- Are either made from polypeptide or lipid.
- Secreted by endocrine tissues/glands directly into the blood.
- Transported in the blood until they reach specific target cell.
- Target cells have specific receptor molecules on the plasma membrane/ inside the cell.
- When they link to receptors they initiate reactions that activate enzymes inside the cell.
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Nervous control v hormonal control
- Nervous control has a more localised effect as neurones link directly to their target organs/cells.
- Hormonal control has a widespread effect, because hormones travel in the blood they effect any cell with an appropriate receptor.
- Nervous control is very rapid because neurones transmit electrical impulses very quickly.
- Hormonal control is slower as hormones are transported at the speed that blood flows.
- The response of nervous control is short lived.
- The effects of hormonal control are longer lasting because the hormones have to be removed from the blood by the liver or kidneys.
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- Directional response towards or away from a stimulus (in plants).
- e.g phototropism - response to light.
- Caused by IAA which is a growth regulator.
- IAA causes stem elongation.
- IAA diffuses away from the light side of the plant and accumulates on the shady side.
- This causes cell elongation on the shady side.
- Therefore the stem grows more on the shady side, so the stem bends.
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- Maintaining the internal environment within restricted limits.
- Uses negative feedback.
- There are three parts to the control system - A receptor (detects a stimulus), an integrator (determines and coordinates response) and an effector (carries out the response).
- When conditions return to normal the receptors aren't stimulated so the control system is switched off.
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Control of core body temperature
- Core temperature is monitered by receptors in the hypothalamus.
- If temp falls - Impulses are sent to the heat gain centre in the hypothalamus
- nerve impulses stimulate vasocontriction, raising body hair and shivering.
- If temp rises - Impulses are sent to the heat loss centre in the hypothalamus.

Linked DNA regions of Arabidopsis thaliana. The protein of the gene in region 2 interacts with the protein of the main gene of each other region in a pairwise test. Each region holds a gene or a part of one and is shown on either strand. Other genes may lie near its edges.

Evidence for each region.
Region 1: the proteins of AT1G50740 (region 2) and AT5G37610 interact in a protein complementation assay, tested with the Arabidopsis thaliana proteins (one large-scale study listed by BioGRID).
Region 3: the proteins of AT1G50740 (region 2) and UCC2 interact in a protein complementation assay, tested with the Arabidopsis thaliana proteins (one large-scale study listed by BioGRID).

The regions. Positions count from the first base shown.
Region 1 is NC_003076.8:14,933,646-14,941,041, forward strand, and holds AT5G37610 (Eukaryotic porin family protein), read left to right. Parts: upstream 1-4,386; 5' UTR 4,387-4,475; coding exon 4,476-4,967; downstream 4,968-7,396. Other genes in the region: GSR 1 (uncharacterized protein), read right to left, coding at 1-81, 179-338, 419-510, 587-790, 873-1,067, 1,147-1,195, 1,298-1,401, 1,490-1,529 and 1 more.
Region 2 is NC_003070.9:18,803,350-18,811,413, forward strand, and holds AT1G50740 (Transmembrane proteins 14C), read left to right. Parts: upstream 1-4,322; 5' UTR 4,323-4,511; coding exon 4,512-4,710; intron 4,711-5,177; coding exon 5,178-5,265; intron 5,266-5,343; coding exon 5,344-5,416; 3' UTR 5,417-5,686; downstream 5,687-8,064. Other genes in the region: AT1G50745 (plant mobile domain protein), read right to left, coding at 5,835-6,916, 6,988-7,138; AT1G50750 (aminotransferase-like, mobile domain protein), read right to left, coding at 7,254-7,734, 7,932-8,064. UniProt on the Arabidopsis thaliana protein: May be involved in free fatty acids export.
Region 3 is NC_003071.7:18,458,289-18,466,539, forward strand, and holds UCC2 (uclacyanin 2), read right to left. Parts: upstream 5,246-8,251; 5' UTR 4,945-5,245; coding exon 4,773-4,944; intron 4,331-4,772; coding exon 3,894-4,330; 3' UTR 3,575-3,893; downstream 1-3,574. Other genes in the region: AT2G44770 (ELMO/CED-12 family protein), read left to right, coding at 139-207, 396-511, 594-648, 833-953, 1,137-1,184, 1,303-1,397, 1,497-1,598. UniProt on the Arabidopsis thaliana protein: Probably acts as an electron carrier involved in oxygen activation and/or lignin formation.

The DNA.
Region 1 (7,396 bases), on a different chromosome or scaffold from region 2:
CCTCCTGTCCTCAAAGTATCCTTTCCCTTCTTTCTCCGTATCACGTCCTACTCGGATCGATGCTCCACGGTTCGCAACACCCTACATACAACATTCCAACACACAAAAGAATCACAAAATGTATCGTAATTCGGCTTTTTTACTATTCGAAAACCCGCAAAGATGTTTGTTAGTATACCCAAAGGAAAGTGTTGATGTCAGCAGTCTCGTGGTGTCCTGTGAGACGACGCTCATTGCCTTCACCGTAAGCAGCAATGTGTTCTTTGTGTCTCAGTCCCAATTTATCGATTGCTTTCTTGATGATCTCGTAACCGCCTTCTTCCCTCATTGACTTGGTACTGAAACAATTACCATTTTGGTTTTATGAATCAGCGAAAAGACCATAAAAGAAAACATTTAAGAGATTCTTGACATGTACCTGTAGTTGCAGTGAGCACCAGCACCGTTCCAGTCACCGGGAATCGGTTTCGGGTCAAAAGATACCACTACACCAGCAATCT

- nerve impulses stimulate vasodilation and sweating.
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Control of blood glucose concentration
When blood glucose conc increases:
- Glucose is absorbed into beta cells (found in islets of langerhans) by facilitated diffusion.
- Insulin is released from the beta cells.
- This stimulates glucose uptake in muscle, liver and adipose tissue.
- In the liver glucose is converted into glycogen (glycogensis)
When blood glucose conc falls:
- Alpha cells (in IoL) secrete glucagon.
- This affects the liver - activates enzymes that break glycogen down to glucose (glycogenolysis).
- Glucose is made from non-carbs such as amino acids and lactate.
- Glucose is added to the blood.
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- Endotherms maintain a constant body temperature.
- There muscles and enzymes are always at a favourable temperature to operate efficently.
- Endotherms need a lot of food (energy) to generate enough heat.
- The body temp of ectotherms varies with external temperature.
- Their muscles and enzymes may not work efficiently if too cold.
- They use less energy for heat so do not need a lot of food.
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Adrenaline and the second messenger
Adrenaline also stimulates the breakdown of glycogen to glucose :
- It combineswith a receptor on the cell surface membrane which activates an enzyme.
- This converts ATP to cAMP.
- cAMP activates the enzymes that breakdown glycogen to glucose.
- This mechanism gives amplification as each molecule of hormone stimulates the production of many molecules of cAMP.
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- Causes blood glucose levels to rise to very high levels.
- Excess glucose is lost in the urine.
Type 1 :
- Caused by the immune system destroying Beta cells.
- This causes a lack of insulin.
- Can be treated by insulin injections.
- insulin is present but cells fail to respond to it.
- Can be treated with diet - avoid sugary foods and eat starchy carbohydrates.
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